Australian Financial Regulation
Responsibility for the regulation and supervision of the Australian financial system is vested in four separate agencies:
1. Australian Prudential Regulation Authority (APRA)
2. Australian Securities and Investments Commission (ASIC)
3. Reserve Bank of Australia (RBA)
4. Australian Treasury.
These four bodies comprise the Council of Financial Regulators (CFR).
Further information about the first two of these bodies is set out below.
The Australian Prudential Regulation Authority (APRA)
APRA oversees Australian banks, credit unions, building societies, general insurance and reinsurance companies, life insurance, private health insurance, friendly societies and most members of the superannuation industry.
APRA is funded largely by the industries that it supervises.
The Australian Securities and Investments Commission (ASIC)
ASIC is Australia’s corporate, markets and financial services regulator.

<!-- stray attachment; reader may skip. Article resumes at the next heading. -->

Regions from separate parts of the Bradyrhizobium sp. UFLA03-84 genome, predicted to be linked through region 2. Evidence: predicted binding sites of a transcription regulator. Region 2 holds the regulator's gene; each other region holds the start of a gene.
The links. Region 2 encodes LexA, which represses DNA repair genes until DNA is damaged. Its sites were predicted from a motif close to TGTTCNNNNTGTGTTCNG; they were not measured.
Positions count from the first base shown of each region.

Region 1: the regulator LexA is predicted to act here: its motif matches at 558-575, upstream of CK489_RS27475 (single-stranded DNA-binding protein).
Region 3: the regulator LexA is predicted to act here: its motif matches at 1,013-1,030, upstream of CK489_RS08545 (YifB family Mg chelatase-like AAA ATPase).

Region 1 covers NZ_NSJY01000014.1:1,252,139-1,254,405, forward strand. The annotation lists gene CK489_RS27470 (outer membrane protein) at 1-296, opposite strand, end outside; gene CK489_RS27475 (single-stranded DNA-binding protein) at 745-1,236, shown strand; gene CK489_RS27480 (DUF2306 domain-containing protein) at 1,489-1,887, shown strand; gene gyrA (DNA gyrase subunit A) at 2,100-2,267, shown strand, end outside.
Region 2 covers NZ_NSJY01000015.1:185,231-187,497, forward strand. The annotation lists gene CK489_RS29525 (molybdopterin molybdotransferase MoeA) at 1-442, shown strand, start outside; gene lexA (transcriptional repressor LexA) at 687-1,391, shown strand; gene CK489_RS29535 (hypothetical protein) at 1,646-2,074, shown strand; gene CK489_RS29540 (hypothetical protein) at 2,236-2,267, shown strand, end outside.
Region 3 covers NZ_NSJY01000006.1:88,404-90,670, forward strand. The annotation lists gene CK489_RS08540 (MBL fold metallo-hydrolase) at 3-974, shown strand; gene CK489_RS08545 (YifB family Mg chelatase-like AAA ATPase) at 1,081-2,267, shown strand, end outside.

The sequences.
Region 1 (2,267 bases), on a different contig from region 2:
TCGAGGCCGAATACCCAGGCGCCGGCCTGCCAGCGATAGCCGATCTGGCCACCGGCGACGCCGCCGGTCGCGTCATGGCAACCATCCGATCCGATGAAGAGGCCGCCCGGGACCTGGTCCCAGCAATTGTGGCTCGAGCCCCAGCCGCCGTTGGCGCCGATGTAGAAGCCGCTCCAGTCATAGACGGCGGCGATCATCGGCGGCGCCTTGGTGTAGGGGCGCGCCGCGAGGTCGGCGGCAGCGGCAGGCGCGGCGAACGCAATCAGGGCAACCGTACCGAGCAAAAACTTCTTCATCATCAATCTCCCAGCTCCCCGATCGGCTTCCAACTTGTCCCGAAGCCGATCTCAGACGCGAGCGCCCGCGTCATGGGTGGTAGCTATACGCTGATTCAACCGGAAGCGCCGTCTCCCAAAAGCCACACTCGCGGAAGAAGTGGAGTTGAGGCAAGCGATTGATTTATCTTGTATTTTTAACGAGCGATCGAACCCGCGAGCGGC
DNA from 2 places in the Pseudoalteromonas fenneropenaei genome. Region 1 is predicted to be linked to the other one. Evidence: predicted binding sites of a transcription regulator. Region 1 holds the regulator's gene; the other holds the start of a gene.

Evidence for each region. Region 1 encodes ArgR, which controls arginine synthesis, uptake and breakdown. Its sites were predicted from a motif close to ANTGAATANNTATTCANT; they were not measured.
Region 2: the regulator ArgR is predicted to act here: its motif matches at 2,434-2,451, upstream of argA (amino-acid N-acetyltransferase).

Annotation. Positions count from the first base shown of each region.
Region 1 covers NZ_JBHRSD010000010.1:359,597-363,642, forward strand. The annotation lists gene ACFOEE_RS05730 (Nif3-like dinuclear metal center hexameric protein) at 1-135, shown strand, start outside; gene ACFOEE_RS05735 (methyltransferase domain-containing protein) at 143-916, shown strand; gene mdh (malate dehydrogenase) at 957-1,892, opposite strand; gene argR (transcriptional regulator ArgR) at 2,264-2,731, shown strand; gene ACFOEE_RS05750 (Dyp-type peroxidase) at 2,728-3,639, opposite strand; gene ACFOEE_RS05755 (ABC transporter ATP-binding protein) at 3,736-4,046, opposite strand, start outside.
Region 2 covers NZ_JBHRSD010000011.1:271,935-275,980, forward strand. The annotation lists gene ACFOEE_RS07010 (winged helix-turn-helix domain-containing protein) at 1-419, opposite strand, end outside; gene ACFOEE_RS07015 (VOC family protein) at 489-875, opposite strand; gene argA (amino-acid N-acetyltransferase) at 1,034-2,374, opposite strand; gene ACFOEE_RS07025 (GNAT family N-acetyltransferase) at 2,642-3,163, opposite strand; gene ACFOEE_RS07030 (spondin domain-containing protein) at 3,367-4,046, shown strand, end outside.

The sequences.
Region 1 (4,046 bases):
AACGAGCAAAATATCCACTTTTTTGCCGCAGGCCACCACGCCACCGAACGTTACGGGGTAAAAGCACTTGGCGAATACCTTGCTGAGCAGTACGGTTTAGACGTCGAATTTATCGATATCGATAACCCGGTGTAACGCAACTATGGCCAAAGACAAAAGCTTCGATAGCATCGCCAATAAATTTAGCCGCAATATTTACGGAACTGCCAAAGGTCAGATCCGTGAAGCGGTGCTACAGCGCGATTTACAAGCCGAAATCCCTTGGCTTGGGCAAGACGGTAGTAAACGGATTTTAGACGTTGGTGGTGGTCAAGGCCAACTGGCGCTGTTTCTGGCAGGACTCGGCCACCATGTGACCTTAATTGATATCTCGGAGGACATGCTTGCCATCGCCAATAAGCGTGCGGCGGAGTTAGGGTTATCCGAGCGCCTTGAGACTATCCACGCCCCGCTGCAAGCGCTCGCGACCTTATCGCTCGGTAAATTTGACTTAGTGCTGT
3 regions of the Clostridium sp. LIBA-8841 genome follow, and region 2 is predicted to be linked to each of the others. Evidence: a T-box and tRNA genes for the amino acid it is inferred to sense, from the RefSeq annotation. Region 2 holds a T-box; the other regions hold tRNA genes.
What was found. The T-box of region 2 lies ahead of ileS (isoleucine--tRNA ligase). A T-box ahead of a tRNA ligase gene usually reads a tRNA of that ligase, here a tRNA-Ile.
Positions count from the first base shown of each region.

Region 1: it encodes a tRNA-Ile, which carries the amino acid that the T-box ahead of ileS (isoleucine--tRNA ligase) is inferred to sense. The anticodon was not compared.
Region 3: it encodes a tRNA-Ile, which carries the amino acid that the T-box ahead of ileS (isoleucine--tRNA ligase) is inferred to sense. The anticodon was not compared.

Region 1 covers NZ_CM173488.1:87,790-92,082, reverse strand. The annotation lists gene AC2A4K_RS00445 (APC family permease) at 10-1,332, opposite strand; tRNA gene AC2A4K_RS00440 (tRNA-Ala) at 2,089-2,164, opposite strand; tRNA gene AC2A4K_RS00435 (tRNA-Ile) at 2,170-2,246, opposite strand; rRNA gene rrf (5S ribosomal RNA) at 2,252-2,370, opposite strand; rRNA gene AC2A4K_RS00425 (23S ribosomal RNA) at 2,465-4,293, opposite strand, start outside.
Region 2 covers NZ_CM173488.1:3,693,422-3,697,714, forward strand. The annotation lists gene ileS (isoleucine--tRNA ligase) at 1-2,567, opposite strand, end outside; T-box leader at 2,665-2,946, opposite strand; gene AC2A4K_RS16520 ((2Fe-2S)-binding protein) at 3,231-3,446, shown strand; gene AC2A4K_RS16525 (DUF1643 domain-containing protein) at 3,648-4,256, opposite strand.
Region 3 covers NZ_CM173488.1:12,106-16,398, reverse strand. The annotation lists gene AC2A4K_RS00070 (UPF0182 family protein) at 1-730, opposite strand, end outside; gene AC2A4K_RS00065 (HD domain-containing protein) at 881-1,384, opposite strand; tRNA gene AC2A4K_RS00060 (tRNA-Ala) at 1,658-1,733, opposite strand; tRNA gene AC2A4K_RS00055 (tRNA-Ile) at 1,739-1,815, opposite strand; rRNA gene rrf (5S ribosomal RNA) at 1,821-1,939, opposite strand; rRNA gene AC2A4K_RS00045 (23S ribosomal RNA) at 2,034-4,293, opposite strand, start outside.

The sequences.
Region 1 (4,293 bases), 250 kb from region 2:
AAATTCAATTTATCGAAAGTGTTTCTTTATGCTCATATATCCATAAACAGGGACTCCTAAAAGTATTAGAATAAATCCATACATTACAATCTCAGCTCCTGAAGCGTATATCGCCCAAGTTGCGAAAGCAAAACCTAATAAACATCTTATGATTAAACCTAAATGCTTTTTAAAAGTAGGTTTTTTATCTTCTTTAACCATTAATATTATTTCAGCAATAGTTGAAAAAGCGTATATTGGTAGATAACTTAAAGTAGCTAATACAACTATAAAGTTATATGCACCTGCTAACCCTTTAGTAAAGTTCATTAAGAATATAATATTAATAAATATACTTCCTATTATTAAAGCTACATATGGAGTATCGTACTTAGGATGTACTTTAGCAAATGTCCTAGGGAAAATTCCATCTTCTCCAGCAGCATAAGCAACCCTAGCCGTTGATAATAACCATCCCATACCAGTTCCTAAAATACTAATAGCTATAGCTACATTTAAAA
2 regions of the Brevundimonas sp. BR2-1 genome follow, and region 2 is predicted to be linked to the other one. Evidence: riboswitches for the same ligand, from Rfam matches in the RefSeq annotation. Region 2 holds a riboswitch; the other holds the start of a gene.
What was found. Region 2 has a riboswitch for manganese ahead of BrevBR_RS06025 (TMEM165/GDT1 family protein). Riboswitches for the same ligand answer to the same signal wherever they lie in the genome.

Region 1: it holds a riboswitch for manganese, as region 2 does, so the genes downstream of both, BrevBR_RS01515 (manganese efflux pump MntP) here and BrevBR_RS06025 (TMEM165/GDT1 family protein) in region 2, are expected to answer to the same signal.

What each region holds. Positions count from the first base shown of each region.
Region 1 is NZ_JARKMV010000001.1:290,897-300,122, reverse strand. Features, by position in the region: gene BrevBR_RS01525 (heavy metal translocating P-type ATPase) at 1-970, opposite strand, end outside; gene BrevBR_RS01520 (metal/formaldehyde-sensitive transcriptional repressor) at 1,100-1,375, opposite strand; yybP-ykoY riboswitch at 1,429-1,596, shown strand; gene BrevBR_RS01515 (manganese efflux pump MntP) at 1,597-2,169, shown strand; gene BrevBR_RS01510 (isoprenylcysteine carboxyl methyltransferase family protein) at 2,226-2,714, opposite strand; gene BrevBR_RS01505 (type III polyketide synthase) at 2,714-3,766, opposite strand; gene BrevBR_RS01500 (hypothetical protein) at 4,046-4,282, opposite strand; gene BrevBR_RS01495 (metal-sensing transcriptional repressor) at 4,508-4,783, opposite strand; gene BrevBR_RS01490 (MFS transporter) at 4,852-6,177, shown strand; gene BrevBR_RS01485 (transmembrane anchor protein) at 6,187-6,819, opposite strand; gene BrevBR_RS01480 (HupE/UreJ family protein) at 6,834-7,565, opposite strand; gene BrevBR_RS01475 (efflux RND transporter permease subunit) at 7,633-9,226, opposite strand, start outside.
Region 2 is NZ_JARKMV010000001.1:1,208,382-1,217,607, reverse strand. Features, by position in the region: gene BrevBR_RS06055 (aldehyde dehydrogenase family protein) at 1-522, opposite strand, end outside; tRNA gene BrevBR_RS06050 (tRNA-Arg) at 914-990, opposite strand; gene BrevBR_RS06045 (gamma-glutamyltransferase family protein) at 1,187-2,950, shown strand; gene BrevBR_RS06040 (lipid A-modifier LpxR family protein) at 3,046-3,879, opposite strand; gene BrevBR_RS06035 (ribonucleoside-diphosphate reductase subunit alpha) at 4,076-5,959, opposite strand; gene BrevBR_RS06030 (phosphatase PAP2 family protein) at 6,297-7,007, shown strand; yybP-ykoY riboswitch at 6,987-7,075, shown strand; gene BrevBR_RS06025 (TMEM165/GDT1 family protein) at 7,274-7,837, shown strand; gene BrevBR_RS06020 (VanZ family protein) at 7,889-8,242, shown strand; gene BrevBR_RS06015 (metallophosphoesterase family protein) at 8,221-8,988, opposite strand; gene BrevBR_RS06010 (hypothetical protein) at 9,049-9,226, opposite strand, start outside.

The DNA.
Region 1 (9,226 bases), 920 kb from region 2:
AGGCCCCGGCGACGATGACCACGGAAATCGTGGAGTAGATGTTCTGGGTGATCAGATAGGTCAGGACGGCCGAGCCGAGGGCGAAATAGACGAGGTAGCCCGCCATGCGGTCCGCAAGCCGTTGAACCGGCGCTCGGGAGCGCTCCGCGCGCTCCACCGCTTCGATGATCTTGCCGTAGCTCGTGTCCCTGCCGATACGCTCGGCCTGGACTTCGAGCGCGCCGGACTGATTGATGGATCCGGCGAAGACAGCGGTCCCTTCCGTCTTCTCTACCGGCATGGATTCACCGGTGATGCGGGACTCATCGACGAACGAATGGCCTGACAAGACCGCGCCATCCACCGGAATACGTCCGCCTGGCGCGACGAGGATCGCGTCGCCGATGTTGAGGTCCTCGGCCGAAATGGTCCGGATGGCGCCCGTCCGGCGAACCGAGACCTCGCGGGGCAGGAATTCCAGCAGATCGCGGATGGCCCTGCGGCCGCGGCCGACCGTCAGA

It contributes to Australia’s economic reputation and wellbeing by ensuring that Australia’s financial markets are fair and transparent, supported by confident and informed investors and consumers.
It is an independent Australian Commonwealth government body, set up under and administered by, the Australian Securities and Investments Commission Act 2001 (ASIC Act), and carries out most of its work under the Australian Corporations Act 2001 (Corporations Act).
The ASIC Act requires ASIC to:
- maintain, facilitate and improve the performance of the financial system and entities in it
- promote confident and informed participation by investors and consumers in the financial system
- administer the law effectively and with minimal procedural requirements
- enforce and give effect to the law
- receive, process and store, efficiently and quickly, information that is given to it
- make information about companies and other bodies available to the public as soon as practicable.
Note: The Australian Financial Markets Association (AFMA) is an industry body not a regulatory body.